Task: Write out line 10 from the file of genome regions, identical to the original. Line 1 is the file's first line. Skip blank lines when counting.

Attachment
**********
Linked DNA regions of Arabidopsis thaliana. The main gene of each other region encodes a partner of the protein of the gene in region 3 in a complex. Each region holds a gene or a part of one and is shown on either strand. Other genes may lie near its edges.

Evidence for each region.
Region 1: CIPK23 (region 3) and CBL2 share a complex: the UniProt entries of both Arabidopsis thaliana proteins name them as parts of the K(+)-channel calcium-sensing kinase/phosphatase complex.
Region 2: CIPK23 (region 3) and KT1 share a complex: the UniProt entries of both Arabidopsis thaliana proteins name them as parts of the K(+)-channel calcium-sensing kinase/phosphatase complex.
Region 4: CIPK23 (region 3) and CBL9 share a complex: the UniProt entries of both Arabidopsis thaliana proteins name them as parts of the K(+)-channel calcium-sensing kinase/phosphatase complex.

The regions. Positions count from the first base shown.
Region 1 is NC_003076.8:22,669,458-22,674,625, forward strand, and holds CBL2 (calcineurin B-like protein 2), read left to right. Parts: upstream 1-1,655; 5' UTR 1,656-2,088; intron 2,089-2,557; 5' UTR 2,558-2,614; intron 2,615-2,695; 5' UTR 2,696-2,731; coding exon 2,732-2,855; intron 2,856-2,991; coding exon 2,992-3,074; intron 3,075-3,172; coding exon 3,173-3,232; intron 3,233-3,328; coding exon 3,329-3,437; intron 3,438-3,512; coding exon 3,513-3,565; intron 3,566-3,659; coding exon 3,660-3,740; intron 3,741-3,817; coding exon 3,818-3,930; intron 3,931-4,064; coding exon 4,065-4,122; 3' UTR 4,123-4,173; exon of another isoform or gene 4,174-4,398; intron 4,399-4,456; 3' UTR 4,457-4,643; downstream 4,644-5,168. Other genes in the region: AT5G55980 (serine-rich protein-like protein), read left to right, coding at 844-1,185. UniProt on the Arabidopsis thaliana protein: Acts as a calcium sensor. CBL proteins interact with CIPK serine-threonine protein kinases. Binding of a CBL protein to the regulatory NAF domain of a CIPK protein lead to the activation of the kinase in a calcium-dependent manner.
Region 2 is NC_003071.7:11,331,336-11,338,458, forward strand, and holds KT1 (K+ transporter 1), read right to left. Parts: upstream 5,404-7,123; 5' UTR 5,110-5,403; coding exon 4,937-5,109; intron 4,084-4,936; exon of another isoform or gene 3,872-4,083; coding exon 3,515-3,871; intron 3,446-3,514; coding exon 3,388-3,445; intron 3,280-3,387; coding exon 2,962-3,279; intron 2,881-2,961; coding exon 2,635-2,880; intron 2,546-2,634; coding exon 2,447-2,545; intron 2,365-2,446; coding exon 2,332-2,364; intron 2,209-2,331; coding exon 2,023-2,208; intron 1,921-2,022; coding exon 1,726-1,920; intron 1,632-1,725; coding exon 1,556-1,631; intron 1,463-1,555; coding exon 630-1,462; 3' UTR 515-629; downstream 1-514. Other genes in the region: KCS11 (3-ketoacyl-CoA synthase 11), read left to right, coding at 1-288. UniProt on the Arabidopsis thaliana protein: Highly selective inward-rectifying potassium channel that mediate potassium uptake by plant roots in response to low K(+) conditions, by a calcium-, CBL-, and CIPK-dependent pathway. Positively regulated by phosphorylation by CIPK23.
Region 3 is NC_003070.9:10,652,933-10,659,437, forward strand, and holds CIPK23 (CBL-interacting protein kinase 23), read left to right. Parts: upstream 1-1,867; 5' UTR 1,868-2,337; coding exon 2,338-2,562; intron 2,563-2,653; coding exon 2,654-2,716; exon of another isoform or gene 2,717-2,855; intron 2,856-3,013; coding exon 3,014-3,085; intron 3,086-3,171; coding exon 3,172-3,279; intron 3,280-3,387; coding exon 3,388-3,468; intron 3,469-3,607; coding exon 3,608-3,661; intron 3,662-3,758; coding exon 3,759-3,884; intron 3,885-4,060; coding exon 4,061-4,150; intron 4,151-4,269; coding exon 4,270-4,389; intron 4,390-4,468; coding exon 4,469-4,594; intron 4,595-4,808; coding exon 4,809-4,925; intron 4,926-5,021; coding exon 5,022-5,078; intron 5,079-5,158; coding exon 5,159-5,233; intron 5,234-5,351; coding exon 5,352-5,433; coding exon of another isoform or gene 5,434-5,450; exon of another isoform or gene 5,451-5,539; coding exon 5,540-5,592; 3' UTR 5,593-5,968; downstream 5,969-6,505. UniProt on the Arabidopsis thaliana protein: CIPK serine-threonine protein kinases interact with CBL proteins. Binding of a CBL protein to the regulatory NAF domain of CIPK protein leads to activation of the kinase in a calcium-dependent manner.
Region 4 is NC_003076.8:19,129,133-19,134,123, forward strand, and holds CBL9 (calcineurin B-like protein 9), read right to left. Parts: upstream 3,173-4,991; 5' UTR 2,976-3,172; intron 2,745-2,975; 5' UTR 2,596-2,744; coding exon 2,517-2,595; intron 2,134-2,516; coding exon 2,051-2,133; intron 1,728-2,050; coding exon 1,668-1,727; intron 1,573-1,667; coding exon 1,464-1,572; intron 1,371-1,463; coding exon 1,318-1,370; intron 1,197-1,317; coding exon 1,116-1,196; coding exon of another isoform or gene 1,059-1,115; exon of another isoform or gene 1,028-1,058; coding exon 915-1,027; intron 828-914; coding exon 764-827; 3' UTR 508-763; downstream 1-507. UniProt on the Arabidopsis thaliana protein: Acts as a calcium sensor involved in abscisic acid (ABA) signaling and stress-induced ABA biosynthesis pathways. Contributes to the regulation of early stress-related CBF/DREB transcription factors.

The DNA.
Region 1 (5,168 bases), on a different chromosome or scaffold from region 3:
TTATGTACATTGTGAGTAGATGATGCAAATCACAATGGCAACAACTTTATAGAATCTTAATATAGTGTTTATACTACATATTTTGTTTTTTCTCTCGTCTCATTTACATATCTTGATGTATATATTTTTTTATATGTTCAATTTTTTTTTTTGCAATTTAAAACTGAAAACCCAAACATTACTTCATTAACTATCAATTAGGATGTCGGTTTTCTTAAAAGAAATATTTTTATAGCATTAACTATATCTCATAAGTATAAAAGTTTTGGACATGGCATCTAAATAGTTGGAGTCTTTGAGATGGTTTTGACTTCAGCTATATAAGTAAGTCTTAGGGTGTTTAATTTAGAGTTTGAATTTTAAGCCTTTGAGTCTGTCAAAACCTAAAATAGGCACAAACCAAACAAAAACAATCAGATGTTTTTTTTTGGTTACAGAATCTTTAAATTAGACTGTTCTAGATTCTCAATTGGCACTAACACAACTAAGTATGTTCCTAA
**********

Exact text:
Region 4 is NC_003076.8:19,129,133-19,134,123, forward strand, and holds CBL9 (calcineurin B-like protein 9), read right to left. Parts: upstream 3,173-4,991; 5' UTR 2,976-3,172; intron 2,745-2,975; 5' UTR 2,596-2,744; coding exon 2,517-2,595; intron 2,134-2,516; coding exon 2,051-2,133; intron 1,728-2,050; coding exon 1,668-1,727; intron 1,573-1,667; coding exon 1,464-1,572; intron 1,371-1,463; coding exon 1,318-1,370; intron 1,197-1,317; coding exon 1,116-1,196; coding exon of another isoform or gene 1,059-1,115; exon of another isoform or gene 1,028-1,058; coding exon 915-1,027; intron 828-914; coding exon 764-827; 3' UTR 508-763; downstream 1-507. UniProt on the Arabidopsis thaliana protein: Acts as a calcium sensor involved in abscisic acid (ABA) signaling and stress-induced ABA biosynthesis pathways. Contributes to the regulation of early stress-related CBF/DREB transcription factors.